[Skip to Content]
[Skip to Content Landing]
Article
March 1977

Vision Loss Associated With Amantadine Hydrochloride

Author Affiliations

Jules Stein Eye Institute 800 Westwood Plaza Los Angeles, CA 90024
9201 W. Sunset Blvd Los Angeles, CA 90069
Hospital of The Good Samaritan 616 S Witmer St Los Angeles, CA 90017

Arch Neurol. 1977;34(3):199-200. doi:10.1001/archneur.1977.00500150085020

This article is only available in the PDF format. Download the PDF to view the article, as well as its associated figures and tables.

Abstract

To the Editor—  Amantadine hydrochloride (Symmetrel) has two separate and apparently unrelated clinical uses: it is most commonly used to control the tremor of Parkinson disease, and it has an antiviral action in the prevention of Asian influenza. Blurring of vision has been reported as an infrequent complication of the drug. The mechanism causing this problem is unknown.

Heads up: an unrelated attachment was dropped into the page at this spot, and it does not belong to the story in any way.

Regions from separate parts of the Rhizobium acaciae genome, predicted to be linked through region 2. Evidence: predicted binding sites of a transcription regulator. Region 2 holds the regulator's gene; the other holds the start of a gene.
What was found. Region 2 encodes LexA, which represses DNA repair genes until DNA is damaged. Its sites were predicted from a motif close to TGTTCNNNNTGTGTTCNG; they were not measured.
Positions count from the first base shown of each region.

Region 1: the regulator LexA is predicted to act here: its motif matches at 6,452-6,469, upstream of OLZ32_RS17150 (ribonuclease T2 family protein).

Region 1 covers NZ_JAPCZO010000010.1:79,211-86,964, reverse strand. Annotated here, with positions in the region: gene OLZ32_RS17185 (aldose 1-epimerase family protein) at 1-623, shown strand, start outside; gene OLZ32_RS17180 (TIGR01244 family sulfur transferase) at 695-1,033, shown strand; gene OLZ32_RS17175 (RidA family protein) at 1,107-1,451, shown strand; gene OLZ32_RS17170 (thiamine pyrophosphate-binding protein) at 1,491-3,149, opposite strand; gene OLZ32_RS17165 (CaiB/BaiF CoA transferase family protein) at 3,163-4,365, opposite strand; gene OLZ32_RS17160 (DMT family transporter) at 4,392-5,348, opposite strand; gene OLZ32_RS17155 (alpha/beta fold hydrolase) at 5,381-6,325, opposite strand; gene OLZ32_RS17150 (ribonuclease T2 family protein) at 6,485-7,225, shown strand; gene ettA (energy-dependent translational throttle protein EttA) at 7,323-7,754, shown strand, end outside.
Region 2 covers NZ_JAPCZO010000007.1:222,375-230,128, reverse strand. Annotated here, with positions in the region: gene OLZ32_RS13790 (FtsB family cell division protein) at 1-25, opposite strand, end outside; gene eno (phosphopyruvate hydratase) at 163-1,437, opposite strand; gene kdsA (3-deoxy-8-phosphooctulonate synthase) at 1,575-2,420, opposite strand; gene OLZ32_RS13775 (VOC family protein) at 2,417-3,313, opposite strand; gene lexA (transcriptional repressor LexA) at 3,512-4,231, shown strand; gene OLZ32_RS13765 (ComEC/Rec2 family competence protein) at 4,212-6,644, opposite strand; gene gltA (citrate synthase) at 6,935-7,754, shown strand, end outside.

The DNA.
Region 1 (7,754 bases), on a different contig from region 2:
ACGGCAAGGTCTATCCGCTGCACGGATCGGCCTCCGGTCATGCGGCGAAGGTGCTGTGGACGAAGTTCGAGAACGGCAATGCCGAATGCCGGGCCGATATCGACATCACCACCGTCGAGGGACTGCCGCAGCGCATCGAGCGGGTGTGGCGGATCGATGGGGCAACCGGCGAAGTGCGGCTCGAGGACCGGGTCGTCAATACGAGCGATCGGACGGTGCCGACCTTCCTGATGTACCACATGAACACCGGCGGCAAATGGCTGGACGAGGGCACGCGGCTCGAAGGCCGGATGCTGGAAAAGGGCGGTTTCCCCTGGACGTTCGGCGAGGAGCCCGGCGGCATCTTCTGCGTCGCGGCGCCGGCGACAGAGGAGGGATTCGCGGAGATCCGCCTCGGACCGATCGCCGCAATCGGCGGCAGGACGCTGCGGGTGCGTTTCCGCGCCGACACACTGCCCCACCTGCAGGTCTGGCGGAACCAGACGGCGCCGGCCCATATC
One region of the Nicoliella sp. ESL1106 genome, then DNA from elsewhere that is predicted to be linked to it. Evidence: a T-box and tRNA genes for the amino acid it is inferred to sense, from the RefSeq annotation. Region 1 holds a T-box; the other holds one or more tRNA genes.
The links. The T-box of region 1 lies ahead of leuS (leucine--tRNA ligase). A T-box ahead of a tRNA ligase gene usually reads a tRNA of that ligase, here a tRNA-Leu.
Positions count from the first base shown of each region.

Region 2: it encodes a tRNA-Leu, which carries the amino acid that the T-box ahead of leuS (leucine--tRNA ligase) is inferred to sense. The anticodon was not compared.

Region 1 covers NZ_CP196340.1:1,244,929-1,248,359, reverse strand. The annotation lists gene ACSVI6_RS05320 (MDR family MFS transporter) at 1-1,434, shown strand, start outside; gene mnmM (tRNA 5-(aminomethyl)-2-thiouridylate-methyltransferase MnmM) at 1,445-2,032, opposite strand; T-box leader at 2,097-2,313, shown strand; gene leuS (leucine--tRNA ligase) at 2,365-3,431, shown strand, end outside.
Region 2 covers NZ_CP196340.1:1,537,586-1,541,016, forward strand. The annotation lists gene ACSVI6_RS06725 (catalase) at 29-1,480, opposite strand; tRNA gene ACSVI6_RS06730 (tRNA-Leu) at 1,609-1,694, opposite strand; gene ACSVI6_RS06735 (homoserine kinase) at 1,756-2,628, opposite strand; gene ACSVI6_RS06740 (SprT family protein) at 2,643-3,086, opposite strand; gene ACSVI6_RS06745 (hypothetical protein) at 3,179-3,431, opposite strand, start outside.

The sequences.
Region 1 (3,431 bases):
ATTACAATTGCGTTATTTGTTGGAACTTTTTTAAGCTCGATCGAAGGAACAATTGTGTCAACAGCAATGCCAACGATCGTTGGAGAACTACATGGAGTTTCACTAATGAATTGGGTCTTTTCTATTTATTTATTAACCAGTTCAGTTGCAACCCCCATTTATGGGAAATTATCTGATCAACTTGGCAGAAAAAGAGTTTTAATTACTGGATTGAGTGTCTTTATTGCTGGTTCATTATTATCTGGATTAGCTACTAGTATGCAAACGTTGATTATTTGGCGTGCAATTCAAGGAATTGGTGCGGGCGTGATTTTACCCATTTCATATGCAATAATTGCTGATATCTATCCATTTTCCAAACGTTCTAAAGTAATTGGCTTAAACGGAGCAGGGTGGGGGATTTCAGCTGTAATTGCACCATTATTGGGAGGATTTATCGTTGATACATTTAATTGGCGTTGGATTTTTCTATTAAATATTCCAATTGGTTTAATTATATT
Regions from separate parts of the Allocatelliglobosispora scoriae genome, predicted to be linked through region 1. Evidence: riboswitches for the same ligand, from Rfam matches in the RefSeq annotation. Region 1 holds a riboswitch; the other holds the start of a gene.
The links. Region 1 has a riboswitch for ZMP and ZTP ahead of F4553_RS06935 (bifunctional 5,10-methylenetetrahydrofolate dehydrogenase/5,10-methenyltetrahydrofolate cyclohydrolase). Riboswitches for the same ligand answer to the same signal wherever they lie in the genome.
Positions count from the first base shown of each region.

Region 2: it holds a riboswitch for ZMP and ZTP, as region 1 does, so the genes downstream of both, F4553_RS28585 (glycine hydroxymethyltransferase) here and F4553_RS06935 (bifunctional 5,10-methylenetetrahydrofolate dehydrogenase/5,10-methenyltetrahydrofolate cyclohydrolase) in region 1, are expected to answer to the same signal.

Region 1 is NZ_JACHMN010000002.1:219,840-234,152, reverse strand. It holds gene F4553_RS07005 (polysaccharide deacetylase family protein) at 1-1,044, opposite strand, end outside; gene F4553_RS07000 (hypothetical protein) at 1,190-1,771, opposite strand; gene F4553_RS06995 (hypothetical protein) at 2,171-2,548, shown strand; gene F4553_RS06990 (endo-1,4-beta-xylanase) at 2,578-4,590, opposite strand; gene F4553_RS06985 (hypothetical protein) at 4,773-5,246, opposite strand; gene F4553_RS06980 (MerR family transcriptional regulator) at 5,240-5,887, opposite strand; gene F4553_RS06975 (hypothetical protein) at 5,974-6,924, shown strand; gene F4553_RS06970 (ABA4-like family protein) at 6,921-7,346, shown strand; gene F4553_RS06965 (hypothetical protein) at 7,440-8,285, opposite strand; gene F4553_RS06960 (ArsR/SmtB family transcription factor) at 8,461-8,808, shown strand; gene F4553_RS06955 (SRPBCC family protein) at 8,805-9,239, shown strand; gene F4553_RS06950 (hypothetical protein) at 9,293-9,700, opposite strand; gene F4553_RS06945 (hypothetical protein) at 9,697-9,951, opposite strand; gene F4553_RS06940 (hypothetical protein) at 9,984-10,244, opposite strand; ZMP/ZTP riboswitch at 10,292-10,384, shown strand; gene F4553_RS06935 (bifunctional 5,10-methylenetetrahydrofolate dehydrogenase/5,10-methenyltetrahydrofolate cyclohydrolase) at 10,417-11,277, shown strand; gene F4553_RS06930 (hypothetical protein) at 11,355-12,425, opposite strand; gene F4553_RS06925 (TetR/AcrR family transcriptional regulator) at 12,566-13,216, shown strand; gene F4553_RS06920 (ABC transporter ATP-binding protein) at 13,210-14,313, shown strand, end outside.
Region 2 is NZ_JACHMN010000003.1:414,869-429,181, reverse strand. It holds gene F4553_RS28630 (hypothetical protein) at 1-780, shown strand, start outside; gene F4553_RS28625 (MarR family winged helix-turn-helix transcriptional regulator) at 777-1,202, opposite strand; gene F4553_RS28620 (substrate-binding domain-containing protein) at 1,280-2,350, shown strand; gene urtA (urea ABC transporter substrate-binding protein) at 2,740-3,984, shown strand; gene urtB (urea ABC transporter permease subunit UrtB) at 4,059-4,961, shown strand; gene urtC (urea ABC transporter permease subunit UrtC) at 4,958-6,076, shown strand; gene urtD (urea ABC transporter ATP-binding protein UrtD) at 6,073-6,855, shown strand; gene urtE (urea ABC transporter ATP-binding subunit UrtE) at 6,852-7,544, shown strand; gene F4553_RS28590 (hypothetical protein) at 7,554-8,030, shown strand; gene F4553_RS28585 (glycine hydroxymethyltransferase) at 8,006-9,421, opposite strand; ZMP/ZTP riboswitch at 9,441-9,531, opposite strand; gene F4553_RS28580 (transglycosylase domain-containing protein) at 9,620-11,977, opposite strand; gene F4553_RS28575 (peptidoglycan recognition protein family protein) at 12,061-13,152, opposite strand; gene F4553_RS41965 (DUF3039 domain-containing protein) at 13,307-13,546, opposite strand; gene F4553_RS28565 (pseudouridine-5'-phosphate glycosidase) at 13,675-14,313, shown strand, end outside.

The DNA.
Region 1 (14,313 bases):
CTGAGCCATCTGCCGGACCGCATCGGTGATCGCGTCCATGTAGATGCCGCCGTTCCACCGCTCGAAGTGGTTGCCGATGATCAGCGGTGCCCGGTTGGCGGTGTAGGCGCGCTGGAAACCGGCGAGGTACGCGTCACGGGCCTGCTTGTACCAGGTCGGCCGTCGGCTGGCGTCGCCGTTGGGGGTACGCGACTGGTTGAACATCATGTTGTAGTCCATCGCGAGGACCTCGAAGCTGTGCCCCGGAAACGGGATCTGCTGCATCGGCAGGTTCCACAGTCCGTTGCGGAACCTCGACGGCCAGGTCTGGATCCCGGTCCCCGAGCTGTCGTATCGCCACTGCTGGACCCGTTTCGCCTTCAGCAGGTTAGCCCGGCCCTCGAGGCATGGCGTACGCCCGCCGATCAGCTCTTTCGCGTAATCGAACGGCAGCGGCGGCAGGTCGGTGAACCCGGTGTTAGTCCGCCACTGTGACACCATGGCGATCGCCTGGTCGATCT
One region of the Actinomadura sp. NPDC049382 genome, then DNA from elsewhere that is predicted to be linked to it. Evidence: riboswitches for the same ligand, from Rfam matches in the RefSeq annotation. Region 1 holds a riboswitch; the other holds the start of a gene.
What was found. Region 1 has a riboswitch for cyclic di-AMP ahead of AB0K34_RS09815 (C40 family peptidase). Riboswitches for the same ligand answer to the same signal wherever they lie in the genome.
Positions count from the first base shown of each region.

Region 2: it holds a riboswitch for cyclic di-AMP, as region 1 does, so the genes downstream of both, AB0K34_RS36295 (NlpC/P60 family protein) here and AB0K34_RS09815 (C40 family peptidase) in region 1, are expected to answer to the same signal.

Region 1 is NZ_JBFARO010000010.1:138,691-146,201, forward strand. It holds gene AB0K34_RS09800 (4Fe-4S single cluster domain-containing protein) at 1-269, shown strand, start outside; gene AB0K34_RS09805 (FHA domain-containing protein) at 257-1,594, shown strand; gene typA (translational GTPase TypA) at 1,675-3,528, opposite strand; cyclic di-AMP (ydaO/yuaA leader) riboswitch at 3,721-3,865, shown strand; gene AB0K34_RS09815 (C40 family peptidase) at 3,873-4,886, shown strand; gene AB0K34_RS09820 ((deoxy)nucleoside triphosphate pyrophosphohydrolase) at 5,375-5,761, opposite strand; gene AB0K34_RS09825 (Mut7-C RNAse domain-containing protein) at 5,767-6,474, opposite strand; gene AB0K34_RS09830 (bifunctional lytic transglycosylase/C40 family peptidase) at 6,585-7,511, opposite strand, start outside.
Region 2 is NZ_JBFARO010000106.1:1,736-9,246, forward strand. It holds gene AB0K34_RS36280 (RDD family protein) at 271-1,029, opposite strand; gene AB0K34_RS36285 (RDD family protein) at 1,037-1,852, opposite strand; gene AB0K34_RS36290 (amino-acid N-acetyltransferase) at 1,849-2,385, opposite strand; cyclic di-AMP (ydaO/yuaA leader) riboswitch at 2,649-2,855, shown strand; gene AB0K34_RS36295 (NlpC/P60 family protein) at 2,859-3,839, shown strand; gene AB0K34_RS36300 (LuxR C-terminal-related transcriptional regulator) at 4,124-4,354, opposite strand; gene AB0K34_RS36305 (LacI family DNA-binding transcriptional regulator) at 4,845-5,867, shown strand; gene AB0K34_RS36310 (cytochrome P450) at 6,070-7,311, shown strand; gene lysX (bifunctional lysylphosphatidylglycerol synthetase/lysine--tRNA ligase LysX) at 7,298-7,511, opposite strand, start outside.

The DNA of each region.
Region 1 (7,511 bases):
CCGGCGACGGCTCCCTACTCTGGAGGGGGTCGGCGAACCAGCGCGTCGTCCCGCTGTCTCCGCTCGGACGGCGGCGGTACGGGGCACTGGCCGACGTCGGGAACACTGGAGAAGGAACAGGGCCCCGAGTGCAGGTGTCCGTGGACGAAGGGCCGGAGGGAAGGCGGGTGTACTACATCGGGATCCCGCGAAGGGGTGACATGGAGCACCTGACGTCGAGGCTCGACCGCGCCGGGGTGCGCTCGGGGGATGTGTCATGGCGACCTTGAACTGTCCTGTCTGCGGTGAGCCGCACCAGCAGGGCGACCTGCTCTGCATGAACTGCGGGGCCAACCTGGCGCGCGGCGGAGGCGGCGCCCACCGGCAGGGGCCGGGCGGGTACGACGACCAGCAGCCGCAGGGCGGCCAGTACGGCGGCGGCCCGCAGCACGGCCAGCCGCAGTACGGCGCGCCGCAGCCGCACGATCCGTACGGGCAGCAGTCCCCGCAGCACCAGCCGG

Report of a Case.—  The patient, a 67-year-old man, was first seen in 1973 for a routine eye examination. Apart from a mild astigmatic refractive error and the normal presbyopia of his age, his findings were completely within normal limits. He was seen again in August 1975 for a superficial corneal abrasion of the right eye, which cleared spontaneously without sequelae. In September 1975, his vision was fully correctable to 20/20 in each eye, with no evidence of incipient cataracts, glaucoma, macular degeneration of the retina, or optic nerve disease.In November

First Page Preview View Large
First page PDF preview
First page PDF preview
×